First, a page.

For the first few years of my college career, I was a cocky little sucker who was convinced that tutors were for the less-evolved, slower-thinking students on campus. Since I was “gifted” and had always been told that I was in possession of above average intelligence, I would of course be able to learn all college coursework instantly, perfectly, and with no assistance.
I know, what a dumb b**ch.
Because I’ve grown as a person, the irony of this is not lost on me: the “average” and “below average” kids showed higher levels of intelligence, common sense and basic survival skills than I had when they all joined study groups and headed to the tutoring center the first week of school.
It took me a few years, but I finally figured out that (a) I was going to actually have to work to learn all the material (sadly, no instantaneous absorption qualities do I possess), and (b) trying to get through college with no assistance just makes you look like a jackass. A jackass with a really expensive, crappy GPA.
The first trip to the tutoring center or to the prof’s office hours were the hardest. Once I got over the hump, I lived there. Later on, during Degree #2 I was technically in school full-time, but I was creatively spreading my classes out to mostly evening and online courses so I could be home with my infant daughter (only people who can hire drivers and butlers can afford childcare and tuition simultaneously). Which meant I was usually studying at home, halfway across Seattle, not on campus in the library where I could search out a classmate and ask a question about the homework.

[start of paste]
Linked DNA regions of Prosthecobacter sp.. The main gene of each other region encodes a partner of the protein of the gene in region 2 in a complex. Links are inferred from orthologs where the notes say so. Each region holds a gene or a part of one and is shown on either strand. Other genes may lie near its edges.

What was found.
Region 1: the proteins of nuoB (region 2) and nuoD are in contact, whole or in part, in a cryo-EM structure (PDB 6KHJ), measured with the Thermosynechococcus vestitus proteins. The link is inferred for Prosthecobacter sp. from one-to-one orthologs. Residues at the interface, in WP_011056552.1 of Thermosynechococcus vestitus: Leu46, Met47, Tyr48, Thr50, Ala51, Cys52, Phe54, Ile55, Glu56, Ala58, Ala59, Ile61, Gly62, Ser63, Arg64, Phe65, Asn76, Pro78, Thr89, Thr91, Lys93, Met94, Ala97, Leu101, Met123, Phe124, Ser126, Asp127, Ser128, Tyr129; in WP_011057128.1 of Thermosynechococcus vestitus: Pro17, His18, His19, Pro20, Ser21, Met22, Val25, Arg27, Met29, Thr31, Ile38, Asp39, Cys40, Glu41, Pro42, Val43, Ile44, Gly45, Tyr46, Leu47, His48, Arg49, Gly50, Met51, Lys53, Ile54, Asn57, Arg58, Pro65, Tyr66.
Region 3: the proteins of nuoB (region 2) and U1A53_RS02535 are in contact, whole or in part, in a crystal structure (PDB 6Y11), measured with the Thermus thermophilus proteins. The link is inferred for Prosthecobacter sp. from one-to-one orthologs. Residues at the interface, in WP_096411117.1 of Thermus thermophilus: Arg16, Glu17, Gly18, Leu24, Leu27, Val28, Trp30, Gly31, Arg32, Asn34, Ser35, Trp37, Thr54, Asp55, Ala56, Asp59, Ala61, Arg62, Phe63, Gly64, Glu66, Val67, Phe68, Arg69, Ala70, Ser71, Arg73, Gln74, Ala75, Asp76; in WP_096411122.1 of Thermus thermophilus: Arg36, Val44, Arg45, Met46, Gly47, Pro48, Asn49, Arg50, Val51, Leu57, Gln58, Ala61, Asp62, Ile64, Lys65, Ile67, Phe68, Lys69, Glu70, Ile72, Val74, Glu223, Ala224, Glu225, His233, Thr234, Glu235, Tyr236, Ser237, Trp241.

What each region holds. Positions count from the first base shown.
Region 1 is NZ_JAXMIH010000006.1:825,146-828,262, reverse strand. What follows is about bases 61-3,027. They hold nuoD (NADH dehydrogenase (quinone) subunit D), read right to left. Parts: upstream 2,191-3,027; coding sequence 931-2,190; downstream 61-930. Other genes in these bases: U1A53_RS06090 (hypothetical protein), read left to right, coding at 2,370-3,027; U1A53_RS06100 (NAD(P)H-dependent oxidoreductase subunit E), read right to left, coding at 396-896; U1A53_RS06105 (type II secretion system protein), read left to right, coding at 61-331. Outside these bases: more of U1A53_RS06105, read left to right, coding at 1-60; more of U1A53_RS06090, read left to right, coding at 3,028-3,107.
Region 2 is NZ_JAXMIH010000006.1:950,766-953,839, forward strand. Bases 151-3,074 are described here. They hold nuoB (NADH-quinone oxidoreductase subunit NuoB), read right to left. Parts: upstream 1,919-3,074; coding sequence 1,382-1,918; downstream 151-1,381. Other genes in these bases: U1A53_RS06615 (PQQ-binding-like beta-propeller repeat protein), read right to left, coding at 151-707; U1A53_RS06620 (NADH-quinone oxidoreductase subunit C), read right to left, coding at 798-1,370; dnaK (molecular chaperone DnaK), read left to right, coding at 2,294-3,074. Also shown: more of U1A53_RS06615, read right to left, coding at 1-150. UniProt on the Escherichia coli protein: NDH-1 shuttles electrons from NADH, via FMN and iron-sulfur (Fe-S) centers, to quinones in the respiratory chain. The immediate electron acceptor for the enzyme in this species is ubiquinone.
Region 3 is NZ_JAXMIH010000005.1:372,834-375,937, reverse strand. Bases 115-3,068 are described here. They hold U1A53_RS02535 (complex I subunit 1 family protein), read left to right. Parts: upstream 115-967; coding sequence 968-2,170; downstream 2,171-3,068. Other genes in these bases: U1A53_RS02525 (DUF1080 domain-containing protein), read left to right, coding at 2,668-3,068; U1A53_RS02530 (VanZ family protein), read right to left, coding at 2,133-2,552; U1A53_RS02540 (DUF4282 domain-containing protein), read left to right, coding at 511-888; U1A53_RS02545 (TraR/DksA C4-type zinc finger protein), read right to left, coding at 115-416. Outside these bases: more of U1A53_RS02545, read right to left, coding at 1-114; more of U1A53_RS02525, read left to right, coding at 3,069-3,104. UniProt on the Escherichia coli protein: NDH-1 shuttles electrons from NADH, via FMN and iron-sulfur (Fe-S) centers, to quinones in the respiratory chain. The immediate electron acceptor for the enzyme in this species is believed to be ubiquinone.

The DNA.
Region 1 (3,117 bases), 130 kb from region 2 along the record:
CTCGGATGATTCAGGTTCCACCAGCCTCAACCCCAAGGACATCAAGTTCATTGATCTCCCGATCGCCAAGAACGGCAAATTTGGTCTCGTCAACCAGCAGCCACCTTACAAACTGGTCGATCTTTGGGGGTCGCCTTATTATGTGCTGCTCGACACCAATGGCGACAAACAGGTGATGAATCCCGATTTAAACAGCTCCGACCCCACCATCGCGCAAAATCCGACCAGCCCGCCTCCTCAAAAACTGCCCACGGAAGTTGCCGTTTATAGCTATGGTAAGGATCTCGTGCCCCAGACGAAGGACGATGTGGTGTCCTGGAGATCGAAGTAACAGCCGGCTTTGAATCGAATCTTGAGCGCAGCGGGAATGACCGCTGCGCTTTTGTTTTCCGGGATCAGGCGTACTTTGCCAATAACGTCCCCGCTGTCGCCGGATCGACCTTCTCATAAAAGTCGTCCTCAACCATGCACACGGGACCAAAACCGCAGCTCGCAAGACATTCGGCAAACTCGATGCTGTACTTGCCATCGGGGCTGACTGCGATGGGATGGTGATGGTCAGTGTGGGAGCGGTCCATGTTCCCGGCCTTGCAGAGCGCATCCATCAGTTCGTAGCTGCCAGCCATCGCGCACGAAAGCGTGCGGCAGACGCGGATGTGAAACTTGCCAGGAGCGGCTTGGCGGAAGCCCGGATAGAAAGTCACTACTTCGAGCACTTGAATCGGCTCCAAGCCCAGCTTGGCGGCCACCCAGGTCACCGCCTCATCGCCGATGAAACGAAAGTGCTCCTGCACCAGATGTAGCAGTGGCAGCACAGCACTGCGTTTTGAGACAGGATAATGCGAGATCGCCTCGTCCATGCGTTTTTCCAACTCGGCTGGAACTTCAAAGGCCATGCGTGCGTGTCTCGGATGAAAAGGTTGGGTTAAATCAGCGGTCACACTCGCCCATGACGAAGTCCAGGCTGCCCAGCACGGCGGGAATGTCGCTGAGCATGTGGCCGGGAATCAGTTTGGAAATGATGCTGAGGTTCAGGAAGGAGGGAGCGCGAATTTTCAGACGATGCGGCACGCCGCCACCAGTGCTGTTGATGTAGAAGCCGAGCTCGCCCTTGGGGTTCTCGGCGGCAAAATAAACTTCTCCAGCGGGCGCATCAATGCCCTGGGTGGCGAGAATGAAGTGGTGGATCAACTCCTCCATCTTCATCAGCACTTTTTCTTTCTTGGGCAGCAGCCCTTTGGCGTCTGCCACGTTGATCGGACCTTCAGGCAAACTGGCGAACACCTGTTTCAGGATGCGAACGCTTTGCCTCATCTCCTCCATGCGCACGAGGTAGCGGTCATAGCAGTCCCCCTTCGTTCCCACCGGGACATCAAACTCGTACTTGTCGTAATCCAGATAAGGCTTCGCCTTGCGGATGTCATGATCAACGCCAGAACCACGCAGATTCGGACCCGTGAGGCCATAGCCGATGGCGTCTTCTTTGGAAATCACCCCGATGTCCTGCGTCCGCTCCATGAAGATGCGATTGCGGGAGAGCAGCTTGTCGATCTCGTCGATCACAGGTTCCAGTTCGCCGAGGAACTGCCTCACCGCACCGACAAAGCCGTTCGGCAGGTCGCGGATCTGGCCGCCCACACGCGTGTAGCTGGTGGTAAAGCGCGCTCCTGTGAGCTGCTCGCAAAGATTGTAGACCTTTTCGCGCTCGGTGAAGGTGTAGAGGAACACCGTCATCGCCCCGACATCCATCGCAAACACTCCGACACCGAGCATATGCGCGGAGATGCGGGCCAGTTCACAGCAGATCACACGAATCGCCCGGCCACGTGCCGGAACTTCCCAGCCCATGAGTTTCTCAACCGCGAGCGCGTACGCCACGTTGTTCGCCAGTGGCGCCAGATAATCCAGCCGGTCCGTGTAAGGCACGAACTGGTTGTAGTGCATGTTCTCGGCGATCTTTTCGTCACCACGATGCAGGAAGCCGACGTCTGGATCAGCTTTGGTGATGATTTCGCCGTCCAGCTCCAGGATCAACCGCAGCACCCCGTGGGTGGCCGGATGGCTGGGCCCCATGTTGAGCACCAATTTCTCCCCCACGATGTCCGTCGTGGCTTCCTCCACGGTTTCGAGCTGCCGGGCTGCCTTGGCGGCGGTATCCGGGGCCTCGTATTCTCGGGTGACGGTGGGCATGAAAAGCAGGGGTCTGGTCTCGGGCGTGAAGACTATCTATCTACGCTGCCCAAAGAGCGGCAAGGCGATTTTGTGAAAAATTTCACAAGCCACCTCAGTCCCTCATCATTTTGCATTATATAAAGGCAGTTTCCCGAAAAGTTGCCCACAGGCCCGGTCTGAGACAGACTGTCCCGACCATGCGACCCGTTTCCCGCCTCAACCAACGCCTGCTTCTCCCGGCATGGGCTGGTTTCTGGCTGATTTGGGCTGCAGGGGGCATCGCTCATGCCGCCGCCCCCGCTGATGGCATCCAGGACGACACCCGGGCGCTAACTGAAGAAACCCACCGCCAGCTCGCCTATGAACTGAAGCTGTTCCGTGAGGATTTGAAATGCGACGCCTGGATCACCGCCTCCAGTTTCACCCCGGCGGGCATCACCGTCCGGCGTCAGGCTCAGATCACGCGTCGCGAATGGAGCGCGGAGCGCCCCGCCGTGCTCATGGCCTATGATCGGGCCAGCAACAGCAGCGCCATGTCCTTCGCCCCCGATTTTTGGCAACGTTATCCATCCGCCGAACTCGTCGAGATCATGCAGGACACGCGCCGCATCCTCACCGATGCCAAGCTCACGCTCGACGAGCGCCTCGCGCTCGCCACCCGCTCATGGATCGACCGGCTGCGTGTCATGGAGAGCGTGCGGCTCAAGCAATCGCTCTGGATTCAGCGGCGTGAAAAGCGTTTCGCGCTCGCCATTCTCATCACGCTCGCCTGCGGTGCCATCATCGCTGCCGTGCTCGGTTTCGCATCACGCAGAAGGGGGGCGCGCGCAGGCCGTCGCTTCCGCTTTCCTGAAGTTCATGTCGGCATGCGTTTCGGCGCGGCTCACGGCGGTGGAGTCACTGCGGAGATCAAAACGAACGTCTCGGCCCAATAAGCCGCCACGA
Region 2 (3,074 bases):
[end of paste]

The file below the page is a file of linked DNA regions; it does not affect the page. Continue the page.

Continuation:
I hated so much that feeling of being totally lost or confused by a physics or chem or calculus problem that I lost any self-consciousness associated with walking into the tutoring center, raising my hand before I even sat down, and asking for help. At some point, when my daughter was old enough to start preschool and I was on campus during the day like a real college student, I had the math tutoring center hours memorized and would just sit in there doing lab write-ups and math homework, raising my hand whenever I encountered a road block.
So the tutors saved my ass (once I managed to yank my own head out of it) and helped me figure out monumental, James Joyce-ian math and physics problems without ever giving me the answers or spoon-feeding me. I needed to understand how to do the problem, I didn’t want the answer. A tutor worth his or her salt never does the work for you. And if you find one who does, pray they’re tiny enough to fit inside your backpack so’s you can bring them along for exams.
Posted by Alexa Harrington